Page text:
RPG Diaries: Apocalypse World

Last week my group wrapped up its campaign of Achtung! Cthulhu in a beautiful mess. This week we’ve traded the elder gods for a post-apocalyptic wasteland. It’s scary “brainers,” seductive battle babes and violence-hungry gangs as we play Apocalypse World by D. Vincent Baker.

Welcome to this week’s RPG Diaries.

Our first session was mostly character generation and a little world-building. One unique aspect of this game is that, unlike other RPG’s I’ve played, the setting is generated by the players. Instead of a DM- or GM-defined world that the players discover little by little, the whole group collaborates to define exactly where they are and the current conditions. The experience is so player driven, that the “CM” (the game’s name for the Game Master) is expected to do little preparation before a session, if any at all. But before I go into that, I’ll describe our characters.

Getting Into Character

To get started in Apocalypse World, you need:

  1. Three to five players
  2. Two six-sided die per player
  3. A different playbook per player, depending on their chosen class
  4. Reference sheets for “moves”

A healthy imagination is also a requirement, but that’s a given.

Apocalypse World offers six classes of character:

  1. The Angel – This is your healer
  2. The Battle Babe – Super gorgeous (the game does have a sex move, be forewarned) and charming.
  3. The Brainer – Scary, freaky, mind-bending monsters. I’m playing a brainer.
  4. The Chopper – Imagine a super aggressive character. Now imagine a dude that makes that guy look like Mary Poppins. That’s a chopper.
  5. The Driver – His car is his life. Seriously, his stats improve when he’s inside his car.
  6. The Gun Lugger – What the Driver feels for his car, the Gun Lugger feels for her guns. And she has a lot of them.
  7. The Hardholder – It’s as close to a “government” as you’re going to get. And that ain’t good.
  8. The Hocus – What they call “the gods” is merely the remnants of the explosion of hate that nearly destroyed this world.

I went with a Brainer, because “…they’re the psycho psychic mindf**ks of Apocalypse World….if you want everyone to be a little bit afraid of you, play a Brainer.” How could I resist that?

Creating a character is a lot of fun and has six stages. First, of course, you’ve got to come up with a name. I went with “Anais Brace,” because…well why not? Also note that you can play any gender you want, including “ambiguous” or “transgressing.” I’m playing a female, since I like to be what I’m not while playing RPGs.

Next, fill out your five stats: cool, hard, hot, sharp and weird.

  1. Cool is your performance under fire.
  2. Hard is your ability to be aggressive.
  3. Hot is your ability to seduce or manipulate.
  4. Sharp is your ability to read a person or a situation (D&D players, think perception).
  5. Weird is your ability to “open your brain.”

Apocalypse WorldAnais is heavy in weird. Two of her abilities, or “moves,” give a bonus to weird rolls. Speaking of moves, you get to choose from a list of class-specific moves. The number of moves you get depends on your class. I choose Deep Brain Scan and In-Brain Puppet Strings. The former lets me probe a person’s mind and force them to answer questions, as long as I have physical contact with them. The latter lets me put a suggestion in someone’s head, including a command to do themselves harm.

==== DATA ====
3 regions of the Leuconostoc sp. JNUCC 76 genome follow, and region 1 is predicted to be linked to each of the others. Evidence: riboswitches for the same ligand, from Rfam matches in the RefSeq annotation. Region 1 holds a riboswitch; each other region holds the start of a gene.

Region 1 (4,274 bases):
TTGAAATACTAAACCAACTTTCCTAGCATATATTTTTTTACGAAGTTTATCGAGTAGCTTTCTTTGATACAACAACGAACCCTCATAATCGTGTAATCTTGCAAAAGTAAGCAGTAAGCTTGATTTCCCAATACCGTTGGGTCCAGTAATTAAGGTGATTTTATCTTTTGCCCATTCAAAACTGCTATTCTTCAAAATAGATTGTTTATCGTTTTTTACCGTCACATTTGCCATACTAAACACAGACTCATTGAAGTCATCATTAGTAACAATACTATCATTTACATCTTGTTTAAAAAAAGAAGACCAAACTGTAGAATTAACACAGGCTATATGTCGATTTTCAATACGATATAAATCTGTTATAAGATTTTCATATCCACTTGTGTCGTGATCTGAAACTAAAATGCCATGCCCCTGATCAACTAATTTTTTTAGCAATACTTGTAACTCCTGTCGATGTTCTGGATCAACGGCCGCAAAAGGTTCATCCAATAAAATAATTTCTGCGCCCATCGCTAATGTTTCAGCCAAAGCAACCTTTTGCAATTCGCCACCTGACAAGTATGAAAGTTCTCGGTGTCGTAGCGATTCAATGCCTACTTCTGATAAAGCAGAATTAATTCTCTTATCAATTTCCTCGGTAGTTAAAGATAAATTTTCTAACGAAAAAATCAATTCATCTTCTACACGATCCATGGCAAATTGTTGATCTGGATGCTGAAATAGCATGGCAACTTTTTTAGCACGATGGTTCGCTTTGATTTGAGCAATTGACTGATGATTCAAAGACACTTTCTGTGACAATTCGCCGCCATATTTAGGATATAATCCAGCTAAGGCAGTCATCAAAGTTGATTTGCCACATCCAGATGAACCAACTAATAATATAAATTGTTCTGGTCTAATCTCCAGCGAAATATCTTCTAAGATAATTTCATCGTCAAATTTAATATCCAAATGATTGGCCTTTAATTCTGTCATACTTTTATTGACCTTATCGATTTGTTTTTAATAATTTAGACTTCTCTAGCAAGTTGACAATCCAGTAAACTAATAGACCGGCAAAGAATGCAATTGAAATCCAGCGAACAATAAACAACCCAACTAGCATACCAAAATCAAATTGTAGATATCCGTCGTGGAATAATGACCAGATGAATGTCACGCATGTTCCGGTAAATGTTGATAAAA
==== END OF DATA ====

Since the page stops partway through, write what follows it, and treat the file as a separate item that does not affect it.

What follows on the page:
I told you Brainers were scary.

The next part of character creation is so much fun. You create history with the other characters. Going around the table, your class tells you what to do or say to some of the characters. As this is done, you write either a +1 or a –1 next to that character’s name, as instructed. When everyone has a turn, you’ll do something else based on those totals. I got to choose the top three on my list and tell one of them that I had watched them sleep without their knowledge, one that I’ve been watching him for a long time and another that he dislikes me greatly. Other classes have other results, and the whole thing really drives the narrative.

We’re almost done. Next you can define your character’s look. The game provides suggestions but really you can go nuts here and come up with whatever you want. Finally, choose some gear (again, class determines this) and grab some “oddments,” which are often found objects that you can trade with.

With that done, we had a good handle on who we were and felt ready for world creation. This was so foreign to my group that we were a little stuck at first, but got into it. The result is this: we in a shanty town just outside what use to be Las Vegas, Nevada. We’re using old poker chips as currency, though no one really knows what they are other than that they existed before the world was destroyed. There are some strange features, like occasional frog-rain and pools of water that randomly appear and disappear.

Next week we’ll begin our story and I’m looking forward to it. Creepy little Anais has some people to freak out.

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